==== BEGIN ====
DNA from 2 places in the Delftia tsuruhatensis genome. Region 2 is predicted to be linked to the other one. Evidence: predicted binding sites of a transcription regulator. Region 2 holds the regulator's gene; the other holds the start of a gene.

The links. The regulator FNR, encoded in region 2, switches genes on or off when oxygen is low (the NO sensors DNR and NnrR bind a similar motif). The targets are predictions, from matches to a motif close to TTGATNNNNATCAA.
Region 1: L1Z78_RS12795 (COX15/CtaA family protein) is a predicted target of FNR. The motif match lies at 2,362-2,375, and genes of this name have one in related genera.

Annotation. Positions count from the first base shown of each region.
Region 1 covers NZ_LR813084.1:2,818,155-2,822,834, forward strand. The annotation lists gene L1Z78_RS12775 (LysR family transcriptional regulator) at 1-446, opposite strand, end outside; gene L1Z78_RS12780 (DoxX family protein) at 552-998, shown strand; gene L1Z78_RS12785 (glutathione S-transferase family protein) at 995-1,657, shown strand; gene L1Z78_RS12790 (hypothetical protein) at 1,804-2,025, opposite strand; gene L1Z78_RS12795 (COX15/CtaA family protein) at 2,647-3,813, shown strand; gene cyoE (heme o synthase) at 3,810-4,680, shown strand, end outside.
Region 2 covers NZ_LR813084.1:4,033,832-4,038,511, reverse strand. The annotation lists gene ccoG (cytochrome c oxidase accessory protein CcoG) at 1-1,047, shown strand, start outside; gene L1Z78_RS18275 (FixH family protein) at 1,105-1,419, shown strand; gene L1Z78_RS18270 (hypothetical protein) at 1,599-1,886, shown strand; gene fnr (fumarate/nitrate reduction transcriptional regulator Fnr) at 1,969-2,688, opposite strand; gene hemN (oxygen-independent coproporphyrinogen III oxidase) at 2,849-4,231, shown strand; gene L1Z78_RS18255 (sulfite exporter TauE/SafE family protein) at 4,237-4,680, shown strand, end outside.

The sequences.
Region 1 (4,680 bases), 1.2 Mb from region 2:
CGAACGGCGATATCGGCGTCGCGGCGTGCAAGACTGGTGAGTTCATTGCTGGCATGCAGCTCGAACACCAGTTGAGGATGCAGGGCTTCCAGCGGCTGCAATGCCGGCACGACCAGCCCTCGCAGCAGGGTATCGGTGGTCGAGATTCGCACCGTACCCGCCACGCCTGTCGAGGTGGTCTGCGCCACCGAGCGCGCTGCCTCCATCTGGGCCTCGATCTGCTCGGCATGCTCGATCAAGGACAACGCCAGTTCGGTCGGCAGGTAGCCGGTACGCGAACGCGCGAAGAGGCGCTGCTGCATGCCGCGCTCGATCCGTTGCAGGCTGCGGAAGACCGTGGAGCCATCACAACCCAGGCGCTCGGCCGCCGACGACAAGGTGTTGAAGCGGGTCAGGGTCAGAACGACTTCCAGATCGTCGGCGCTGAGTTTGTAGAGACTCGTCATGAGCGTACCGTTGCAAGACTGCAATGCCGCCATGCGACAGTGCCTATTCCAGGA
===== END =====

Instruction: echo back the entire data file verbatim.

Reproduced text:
DNA from 2 places in the Delftia tsuruhatensis genome. Region 2 is predicted to be linked to the other one. Evidence: predicted binding sites of a transcription regulator. Region 2 holds the regulator's gene; the other holds the start of a gene.

The links. The regulator FNR, encoded in region 2, switches genes on or off when oxygen is low (the NO sensors DNR and NnrR bind a similar motif). The targets are predictions, from matches to a motif close to TTGATNNNNATCAA.
Region 1: L1Z78_RS12795 (COX15/CtaA family protein) is a predicted target of FNR. The motif match lies at 2,362-2,375, and genes of this name have one in related genera.

Annotation. Positions count from the first base shown of each region.
Region 1 covers NZ_LR813084.1:2,818,155-2,822,834, forward strand. The annotation lists gene L1Z78_RS12775 (LysR family transcriptional regulator) at 1-446, opposite strand, end outside; gene L1Z78_RS12780 (DoxX family protein) at 552-998, shown strand; gene L1Z78_RS12785 (glutathione S-transferase family protein) at 995-1,657, shown strand; gene L1Z78_RS12790 (hypothetical protein) at 1,804-2,025, opposite strand; gene L1Z78_RS12795 (COX15/CtaA family protein) at 2,647-3,813, shown strand; gene cyoE (heme o synthase) at 3,810-4,680, shown strand, end outside.
Region 2 covers NZ_LR813084.1:4,033,832-4,038,511, reverse strand. The annotation lists gene ccoG (cytochrome c oxidase accessory protein CcoG) at 1-1,047, shown strand, start outside; gene L1Z78_RS18275 (FixH family protein) at 1,105-1,419, shown strand; gene L1Z78_RS18270 (hypothetical protein) at 1,599-1,886, shown strand; gene fnr (fumarate/nitrate reduction transcriptional regulator Fnr) at 1,969-2,688, opposite strand; gene hemN (oxygen-independent coproporphyrinogen III oxidase) at 2,849-4,231, shown strand; gene L1Z78_RS18255 (sulfite exporter TauE/SafE family protein) at 4,237-4,680, shown strand, end outside.

The sequences.
Region 1 (4,680 bases), 1.2 Mb from region 2:
CGAACGGCGATATCGGCGTCGCGGCGTGCAAGACTGGTGAGTTCATTGCTGGCATGCAGCTCGAACACCAGTTGAGGATGCAGGGCTTCCAGCGGCTGCAATGCCGGCACGACCAGCCCTCGCAGCAGGGTATCGGTGGTCGAGATTCGCACCGTACCCGCCACGCCTGTCGAGGTGGTCTGCGCCACCGAGCGCGCTGCCTCCATCTGGGCCTCGATCTGCTCGGCATGCTCGATCAAGGACAACGCCAGTTCGGTCGGCAGGTAGCCGGTACGCGAACGCGCGAAGAGGCGCTGCTGCATGCCGCGCTCGATCCGTTGCAGGCTGCGGAAGACCGTGGAGCCATCACAACCCAGGCGCTCGGCCGCCGACGACAAGGTGTTGAAGCGGGTCAGGGTCAGAACGACTTCCAGATCGTCGGCGCTGAGTTTGTAGAGACTCGTCATGAGCGTACCGTTGCAAGACTGCAATGCCGCCATGCGACAGTGCCTATTCCAGGA